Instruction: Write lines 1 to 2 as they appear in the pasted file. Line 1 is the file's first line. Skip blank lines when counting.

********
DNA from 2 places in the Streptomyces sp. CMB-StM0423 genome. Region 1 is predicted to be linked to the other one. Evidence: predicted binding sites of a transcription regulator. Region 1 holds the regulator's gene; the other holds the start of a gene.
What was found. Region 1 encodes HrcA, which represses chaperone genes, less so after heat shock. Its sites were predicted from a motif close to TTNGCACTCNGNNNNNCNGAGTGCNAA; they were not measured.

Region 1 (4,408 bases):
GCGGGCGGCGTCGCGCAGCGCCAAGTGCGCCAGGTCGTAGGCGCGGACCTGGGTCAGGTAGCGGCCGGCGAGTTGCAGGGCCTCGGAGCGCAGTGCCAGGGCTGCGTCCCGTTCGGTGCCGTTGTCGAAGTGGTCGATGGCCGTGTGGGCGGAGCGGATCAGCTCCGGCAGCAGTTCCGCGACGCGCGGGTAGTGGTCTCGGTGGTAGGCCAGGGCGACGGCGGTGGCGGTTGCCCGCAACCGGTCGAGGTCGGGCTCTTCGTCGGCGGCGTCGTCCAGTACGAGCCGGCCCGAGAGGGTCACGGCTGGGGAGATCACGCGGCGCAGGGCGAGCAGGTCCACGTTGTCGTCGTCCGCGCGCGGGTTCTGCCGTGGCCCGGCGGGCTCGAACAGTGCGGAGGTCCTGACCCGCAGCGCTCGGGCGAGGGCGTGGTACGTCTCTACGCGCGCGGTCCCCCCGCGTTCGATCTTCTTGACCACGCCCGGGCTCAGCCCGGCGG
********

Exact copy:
DNA from 2 places in the Streptomyces sp. CMB-StM0423 genome. Region 1 is predicted to be linked to the other one. Evidence: predicted binding sites of a transcription regulator. Region 1 holds the regulator's gene; the other holds the start of a gene.
What was found. Region 1 encodes HrcA, which represses chaperone genes, less so after heat shock. Its sites were predicted from a motif close to TTNGCACTCNGNNNNNCNGAGTGCNAA; they were not measured.